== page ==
ROBERTS: OK. You know you should worry about the economic meltdown. But exactly how much should you worry? Our Jeanne Moos is out on the streets with real people. On a scale of one to ten, how panicked are we now?


MOOS (voice-over): All those screaming headlines from the day the market plunged -- "Meltdown", "Now what?", "What now?", "What a mess", "Well, that didn't work", "Where do can we go from here?", "Ouch." This is starting to sound like a Sarah Palin interview, but all joking aside...


MOOS: How calm or panicked are people, regular people? Your personal financial fear level on a zero to ten scale, ten being petrified?



UNIDENTIFIED MALE: Definitely an eight.



UNIDENTIFIED MALE: Probably five. MOOS: Here's a five's financial philosophy about the safety of keeping money in the bank these days.

(on camera): What are you going to do? Where are you going to put it? In your socks?

UNIDENTIFIED MALE: I put some money under my mattress last night.

MOOS: Literally?

UNIDENTIFIED MALE: Literally, I put some money under my mattress.

MOOS: If I went to your house and look under your mattress, I'd actually find money?

UNIDENTIFIED MALE: You would. I'm not going to tell you where I live, though.

MOOS (voice-over): He rated his fear level at nine. The most commonly picked level...

UNIDENTIFIED MALE: I tell you about seven.




MOOS (on camera): This eight abandoned his bank. You had money in it and you took it out?

UNIDENTIFIED MALE: I took it all out.

MOOS (voice-over): On the opposite end of the scale...

UNIDENTIFIED MALE: We're buying stock today. It's a great day to buy.

MOOS: He's buying battered and cheap financial stocks like AIG. This 89-year-old...


MOOS: ...wishes she never bought $25,000 worth of bonds from the now bankrupt Lehman Brothers.

UNIDENTIFIED FEMALE: Oh, bonds are the safest I was told.

MOOS (on camera): You haven't been scared enough to go take it out of the bank?

UNIDENTIFIED FEMALE: I have thought about it. But I think that people might start robbing houses and checking under the mattresses. MOOS (voice-over): No wonder she ranked herself a ten on our woefully unscientific fear scale. There actually is something known as the fear index called the VIX. It's based on options trading on the Chicago Exchange. Tuesday, the fear index went down as the Dow went up.

This 7-year-old is keeping her money in cash.

(on camera): Kids don't have piggy banks anymore?

UNIDENTIFIED GIRL: Actually, I don't have a piggy bank. It's kind of like a cow.

MOOS (voice-over): There's only one thing safer than a cow bank.

(on camera): You don't have any money in the market or anything?


MOOS: Good for you. Congratulations.


MOOS: Zero money, zero fear rating.

Jeannie Moos, CNN, New York.


ROBERTS: Failure to lead.



UNIDENTIFIED FEMALE: The motion is not adopted.

REP. NANCY PELOSI, HOUSE SPEAKER: We must move forward.


ROBERTS: Washington runs out of political capital as we run low on credit. Plus, where east meets west.


UNIDENTIFIED MALE: This is the city of Diomede, Alaska.


ROBERTS: Meet the Americans who can really see Russia from their house. You're watching the "Most News in the Morning."

(COMMERCIAL BREAK) ROBERTS: The $700 billion bailout bill is headed for Capitol Hill again with the Senate voting on a new version later on today. One change, a hike of FDIC protection on bank accounts from $100,000 to $250,000.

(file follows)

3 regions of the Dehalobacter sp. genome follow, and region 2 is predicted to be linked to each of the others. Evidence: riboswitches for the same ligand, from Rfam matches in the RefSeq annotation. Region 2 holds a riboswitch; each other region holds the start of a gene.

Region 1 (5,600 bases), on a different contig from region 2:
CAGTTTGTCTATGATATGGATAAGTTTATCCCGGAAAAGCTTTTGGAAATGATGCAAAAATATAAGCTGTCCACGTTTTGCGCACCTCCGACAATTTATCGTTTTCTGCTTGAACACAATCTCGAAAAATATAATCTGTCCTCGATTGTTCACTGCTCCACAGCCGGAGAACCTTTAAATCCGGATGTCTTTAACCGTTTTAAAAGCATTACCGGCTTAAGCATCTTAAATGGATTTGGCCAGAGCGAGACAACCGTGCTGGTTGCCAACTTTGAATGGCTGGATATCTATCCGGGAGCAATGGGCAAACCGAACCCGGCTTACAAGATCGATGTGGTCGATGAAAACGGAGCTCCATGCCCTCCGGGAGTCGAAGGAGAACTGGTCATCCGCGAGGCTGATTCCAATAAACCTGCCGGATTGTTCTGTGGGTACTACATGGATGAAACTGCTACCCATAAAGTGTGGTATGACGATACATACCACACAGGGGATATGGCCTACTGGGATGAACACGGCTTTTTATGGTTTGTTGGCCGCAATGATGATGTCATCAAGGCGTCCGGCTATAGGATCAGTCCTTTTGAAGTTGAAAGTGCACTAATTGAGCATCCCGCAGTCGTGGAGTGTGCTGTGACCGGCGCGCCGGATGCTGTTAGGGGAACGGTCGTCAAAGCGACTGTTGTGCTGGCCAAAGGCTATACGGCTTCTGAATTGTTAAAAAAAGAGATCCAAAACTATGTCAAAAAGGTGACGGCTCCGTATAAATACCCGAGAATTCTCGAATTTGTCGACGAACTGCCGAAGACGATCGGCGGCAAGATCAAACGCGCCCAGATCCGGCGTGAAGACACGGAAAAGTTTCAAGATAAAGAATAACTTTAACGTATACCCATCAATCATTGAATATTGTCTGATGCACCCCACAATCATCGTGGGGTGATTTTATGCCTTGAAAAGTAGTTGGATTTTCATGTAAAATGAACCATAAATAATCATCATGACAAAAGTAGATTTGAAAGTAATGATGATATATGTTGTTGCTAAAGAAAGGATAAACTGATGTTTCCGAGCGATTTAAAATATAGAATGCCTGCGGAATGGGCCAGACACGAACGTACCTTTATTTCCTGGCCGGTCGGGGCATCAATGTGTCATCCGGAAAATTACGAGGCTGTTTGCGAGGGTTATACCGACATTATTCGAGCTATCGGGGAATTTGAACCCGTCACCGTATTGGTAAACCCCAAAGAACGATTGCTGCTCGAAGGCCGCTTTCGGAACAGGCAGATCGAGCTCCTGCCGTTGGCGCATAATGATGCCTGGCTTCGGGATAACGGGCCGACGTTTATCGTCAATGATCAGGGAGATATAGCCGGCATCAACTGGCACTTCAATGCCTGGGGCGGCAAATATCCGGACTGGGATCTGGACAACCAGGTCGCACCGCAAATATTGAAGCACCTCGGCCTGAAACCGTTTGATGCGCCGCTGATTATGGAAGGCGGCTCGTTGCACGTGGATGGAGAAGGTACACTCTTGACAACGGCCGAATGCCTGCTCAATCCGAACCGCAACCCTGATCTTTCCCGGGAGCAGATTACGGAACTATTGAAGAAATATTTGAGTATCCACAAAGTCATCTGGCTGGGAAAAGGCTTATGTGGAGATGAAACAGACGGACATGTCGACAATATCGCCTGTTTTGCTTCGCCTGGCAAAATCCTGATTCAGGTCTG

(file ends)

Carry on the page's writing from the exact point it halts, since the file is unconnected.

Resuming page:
CHETRY: Yes. And our next guest though is skeptical that the bailout will even work? Bill Isaac is a financial consultant. He's also the former FDIC chairman, and he joins me now.

Bill, thanks for being with us this morning. You're not a fan of this bill. In fact, you spent -- actually we just lost contact with Bill. We're going to try to reestablish that. We're going to take a quick break. AMERICAN MORNING will come right back.

ROBERTS: Before we go to the break, let's take a look at the most popular videos right now on Calling it audible here, it's the football season. The late Jerry Falwell's Liberty University trying to get more of its students to the polls this November. Out of state students are being encouraged to register to vote in states. Support at the school is overwhelmingly strong for John McCain. But in statewide races Virginians have recently favored the Democrats. The commonwealth's most recently elected Senator Jim Webb and last year governors Mark Warner and Tim Kaine all Democrats.

Next up, voters like you are flooding lawmaker's offices on Capitol Hill with calls and e-mails still overwhelmingly against the economic bailout bill which the Senate plans to vote on later on today.

Plus, the Palin problem. After many critics pan Sarah Palin's interview on ABC and CBS News, Kathleen Parker, a conservative columnist with the "National Review" online called for her to dropout of the race. The McCain-Palin campaign says the governor is more than ready to be vice president. And that's what's most popular right now.

It's about 54-1/2 minutes after the hour. And breaking this morning the Senate set to act today on the $700 billion bailout. It's a slightly altered bill from the one that the House shot down on Monday with added bank deposit insurance and tax breaks.

Well, they are old enough. Really? Yes, they are telling the truth. New this morning, gymnastic officials are saying that China's gold medal winning women's Olympic team is of age, and that the investigation is over. The age to compete was raised to 16 back in 1997. Some reports and online records suggested some Chinese girls could be as young as 14. China's team that won the bronze eight years ago in Sidney is not yet in the clear.